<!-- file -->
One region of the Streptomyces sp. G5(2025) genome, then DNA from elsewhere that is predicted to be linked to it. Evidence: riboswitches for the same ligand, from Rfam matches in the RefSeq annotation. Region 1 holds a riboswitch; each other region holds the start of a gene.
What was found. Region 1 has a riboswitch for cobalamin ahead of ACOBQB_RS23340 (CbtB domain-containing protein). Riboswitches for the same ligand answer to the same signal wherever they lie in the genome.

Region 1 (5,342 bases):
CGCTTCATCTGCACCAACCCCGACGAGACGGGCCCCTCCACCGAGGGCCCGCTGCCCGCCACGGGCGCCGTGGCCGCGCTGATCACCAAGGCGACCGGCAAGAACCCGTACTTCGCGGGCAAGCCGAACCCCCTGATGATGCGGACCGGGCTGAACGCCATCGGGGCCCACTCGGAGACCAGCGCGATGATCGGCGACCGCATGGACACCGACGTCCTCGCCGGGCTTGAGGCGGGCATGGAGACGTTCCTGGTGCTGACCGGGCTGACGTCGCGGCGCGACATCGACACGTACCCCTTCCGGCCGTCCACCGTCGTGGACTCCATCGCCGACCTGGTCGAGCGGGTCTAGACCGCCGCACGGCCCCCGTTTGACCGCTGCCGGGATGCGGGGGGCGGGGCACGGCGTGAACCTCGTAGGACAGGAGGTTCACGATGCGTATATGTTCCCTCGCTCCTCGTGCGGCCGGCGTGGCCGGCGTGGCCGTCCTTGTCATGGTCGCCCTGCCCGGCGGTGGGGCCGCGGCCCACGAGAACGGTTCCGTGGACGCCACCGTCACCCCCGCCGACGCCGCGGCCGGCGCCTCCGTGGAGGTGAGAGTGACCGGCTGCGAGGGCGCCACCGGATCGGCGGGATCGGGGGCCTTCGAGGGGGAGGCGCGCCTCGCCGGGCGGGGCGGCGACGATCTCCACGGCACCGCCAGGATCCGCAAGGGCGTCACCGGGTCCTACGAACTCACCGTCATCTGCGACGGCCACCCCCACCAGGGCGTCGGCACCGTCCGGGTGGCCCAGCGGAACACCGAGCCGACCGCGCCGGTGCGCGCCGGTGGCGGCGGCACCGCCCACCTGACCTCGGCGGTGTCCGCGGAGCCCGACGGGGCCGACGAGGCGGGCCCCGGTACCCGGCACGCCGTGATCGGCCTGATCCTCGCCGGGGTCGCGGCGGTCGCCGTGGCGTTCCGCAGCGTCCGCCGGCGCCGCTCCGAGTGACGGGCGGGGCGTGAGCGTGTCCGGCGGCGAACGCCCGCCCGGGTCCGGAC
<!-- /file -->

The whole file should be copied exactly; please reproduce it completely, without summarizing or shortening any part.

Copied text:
One region of the Streptomyces sp. G5(2025) genome, then DNA from elsewhere that is predicted to be linked to it. Evidence: riboswitches for the same ligand, from Rfam matches in the RefSeq annotation. Region 1 holds a riboswitch; each other region holds the start of a gene.
What was found. Region 1 has a riboswitch for cobalamin ahead of ACOBQB_RS23340 (CbtB domain-containing protein). Riboswitches for the same ligand answer to the same signal wherever they lie in the genome.

Region 1 (5,342 bases):
CGCTTCATCTGCACCAACCCCGACGAGACGGGCCCCTCCACCGAGGGCCCGCTGCCCGCCACGGGCGCCGTGGCCGCGCTGATCACCAAGGCGACCGGCAAGAACCCGTACTTCGCGGGCAAGCCGAACCCCCTGATGATGCGGACCGGGCTGAACGCCATCGGGGCCCACTCGGAGACCAGCGCGATGATCGGCGACCGCATGGACACCGACGTCCTCGCCGGGCTTGAGGCGGGCATGGAGACGTTCCTGGTGCTGACCGGGCTGACGTCGCGGCGCGACATCGACACGTACCCCTTCCGGCCGTCCACCGTCGTGGACTCCATCGCCGACCTGGTCGAGCGGGTCTAGACCGCCGCACGGCCCCCGTTTGACCGCTGCCGGGATGCGGGGGGCGGGGCACGGCGTGAACCTCGTAGGACAGGAGGTTCACGATGCGTATATGTTCCCTCGCTCCTCGTGCGGCCGGCGTGGCCGGCGTGGCCGTCCTTGTCATGGTCGCCCTGCCCGGCGGTGGGGCCGCGGCCCACGAGAACGGTTCCGTGGACGCCACCGTCACCCCCGCCGACGCCGCGGCCGGCGCCTCCGTGGAGGTGAGAGTGACCGGCTGCGAGGGCGCCACCGGATCGGCGGGATCGGGGGCCTTCGAGGGGGAGGCGCGCCTCGCCGGGCGGGGCGGCGACGATCTCCACGGCACCGCCAGGATCCGCAAGGGCGTCACCGGGTCCTACGAACTCACCGTCATCTGCGACGGCCACCCCCACCAGGGCGTCGGCACCGTCCGGGTGGCCCAGCGGAACACCGAGCCGACCGCGCCGGTGCGCGCCGGTGGCGGCGGCACCGCCCACCTGACCTCGGCGGTGTCCGCGGAGCCCGACGGGGCCGACGAGGCGGGCCCCGGTACCCGGCACGCCGTGATCGGCCTGATCCTCGCCGGGGTCGCGGCGGTCGCCGTGGCGTTCCGCAGCGTCCGCCGGCGCCGCTCCGAGTGACGGGCGGGGCGTGAGCGTGTCCGGCGGCGAACGCCCGCCCGGGTCCGGAC